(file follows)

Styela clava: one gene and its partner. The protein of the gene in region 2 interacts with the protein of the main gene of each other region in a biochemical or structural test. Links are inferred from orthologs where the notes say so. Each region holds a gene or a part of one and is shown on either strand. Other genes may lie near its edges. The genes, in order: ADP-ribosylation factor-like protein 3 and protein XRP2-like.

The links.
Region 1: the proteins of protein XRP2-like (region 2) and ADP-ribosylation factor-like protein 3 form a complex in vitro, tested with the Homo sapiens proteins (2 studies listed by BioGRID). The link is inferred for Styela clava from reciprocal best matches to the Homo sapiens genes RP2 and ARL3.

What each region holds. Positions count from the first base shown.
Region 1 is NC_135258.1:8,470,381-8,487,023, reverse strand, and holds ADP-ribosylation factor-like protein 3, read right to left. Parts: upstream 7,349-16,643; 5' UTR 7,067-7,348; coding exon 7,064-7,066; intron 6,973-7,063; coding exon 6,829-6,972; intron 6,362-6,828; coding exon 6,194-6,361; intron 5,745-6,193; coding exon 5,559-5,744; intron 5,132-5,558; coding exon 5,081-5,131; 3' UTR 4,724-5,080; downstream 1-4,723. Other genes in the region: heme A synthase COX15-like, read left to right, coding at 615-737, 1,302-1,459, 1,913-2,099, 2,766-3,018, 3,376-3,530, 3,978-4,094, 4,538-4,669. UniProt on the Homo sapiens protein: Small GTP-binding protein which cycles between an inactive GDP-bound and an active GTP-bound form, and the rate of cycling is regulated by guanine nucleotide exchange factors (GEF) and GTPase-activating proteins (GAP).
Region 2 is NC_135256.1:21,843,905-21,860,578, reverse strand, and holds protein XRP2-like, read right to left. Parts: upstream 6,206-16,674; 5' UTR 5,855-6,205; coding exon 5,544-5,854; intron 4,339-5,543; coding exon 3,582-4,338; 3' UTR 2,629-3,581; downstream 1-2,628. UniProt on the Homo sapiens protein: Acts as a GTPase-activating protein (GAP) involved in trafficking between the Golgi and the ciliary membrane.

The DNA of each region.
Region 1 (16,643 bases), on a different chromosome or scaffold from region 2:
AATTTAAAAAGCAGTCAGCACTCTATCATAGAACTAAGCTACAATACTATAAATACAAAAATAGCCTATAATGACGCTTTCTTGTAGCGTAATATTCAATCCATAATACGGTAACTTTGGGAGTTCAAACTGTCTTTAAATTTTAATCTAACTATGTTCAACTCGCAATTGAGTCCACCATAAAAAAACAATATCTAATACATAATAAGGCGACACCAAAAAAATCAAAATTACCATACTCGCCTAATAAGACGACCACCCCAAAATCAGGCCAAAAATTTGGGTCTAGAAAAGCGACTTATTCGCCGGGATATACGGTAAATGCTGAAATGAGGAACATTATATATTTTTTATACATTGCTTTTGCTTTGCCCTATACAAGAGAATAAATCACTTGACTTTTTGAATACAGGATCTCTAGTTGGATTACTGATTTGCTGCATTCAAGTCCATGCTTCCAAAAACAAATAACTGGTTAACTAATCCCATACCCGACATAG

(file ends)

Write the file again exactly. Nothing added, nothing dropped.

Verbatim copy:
Styela clava: one gene and its partner. The protein of the gene in region 2 interacts with the protein of the main gene of each other region in a biochemical or structural test. Links are inferred from orthologs where the notes say so. Each region holds a gene or a part of one and is shown on either strand. Other genes may lie near its edges. The genes, in order: ADP-ribosylation factor-like protein 3 and protein XRP2-like.

The links.
Region 1: the proteins of protein XRP2-like (region 2) and ADP-ribosylation factor-like protein 3 form a complex in vitro, tested with the Homo sapiens proteins (2 studies listed by BioGRID). The link is inferred for Styela clava from reciprocal best matches to the Homo sapiens genes RP2 and ARL3.

What each region holds. Positions count from the first base shown.
Region 1 is NC_135258.1:8,470,381-8,487,023, reverse strand, and holds ADP-ribosylation factor-like protein 3, read right to left. Parts: upstream 7,349-16,643; 5' UTR 7,067-7,348; coding exon 7,064-7,066; intron 6,973-7,063; coding exon 6,829-6,972; intron 6,362-6,828; coding exon 6,194-6,361; intron 5,745-6,193; coding exon 5,559-5,744; intron 5,132-5,558; coding exon 5,081-5,131; 3' UTR 4,724-5,080; downstream 1-4,723. Other genes in the region: heme A synthase COX15-like, read left to right, coding at 615-737, 1,302-1,459, 1,913-2,099, 2,766-3,018, 3,376-3,530, 3,978-4,094, 4,538-4,669. UniProt on the Homo sapiens protein: Small GTP-binding protein which cycles between an inactive GDP-bound and an active GTP-bound form, and the rate of cycling is regulated by guanine nucleotide exchange factors (GEF) and GTPase-activating proteins (GAP).
Region 2 is NC_135256.1:21,843,905-21,860,578, reverse strand, and holds protein XRP2-like, read right to left. Parts: upstream 6,206-16,674; 5' UTR 5,855-6,205; coding exon 5,544-5,854; intron 4,339-5,543; coding exon 3,582-4,338; 3' UTR 2,629-3,581; downstream 1-2,628. UniProt on the Homo sapiens protein: Acts as a GTPase-activating protein (GAP) involved in trafficking between the Golgi and the ciliary membrane.

The DNA of each region.
Region 1 (16,643 bases), on a different chromosome or scaffold from region 2:
AATTTAAAAAGCAGTCAGCACTCTATCATAGAACTAAGCTACAATACTATAAATACAAAAATAGCCTATAATGACGCTTTCTTGTAGCGTAATATTCAATCCATAATACGGTAACTTTGGGAGTTCAAACTGTCTTTAAATTTTAATCTAACTATGTTCAACTCGCAATTGAGTCCACCATAAAAAAACAATATCTAATACATAATAAGGCGACACCAAAAAAATCAAAATTACCATACTCGCCTAATAAGACGACCACCCCAAAATCAGGCCAAAAATTTGGGTCTAGAAAAGCGACTTATTCGCCGGGATATACGGTAAATGCTGAAATGAGGAACATTATATATTTTTTATACATTGCTTTTGCTTTGCCCTATACAAGAGAATAAATCACTTGACTTTTTGAATACAGGATCTCTAGTTGGATTACTGATTTGCTGCATTCAAGTCCATGCTTCCAAAAACAAATAACTGGTTAACTAATCCCATACCCGACATAG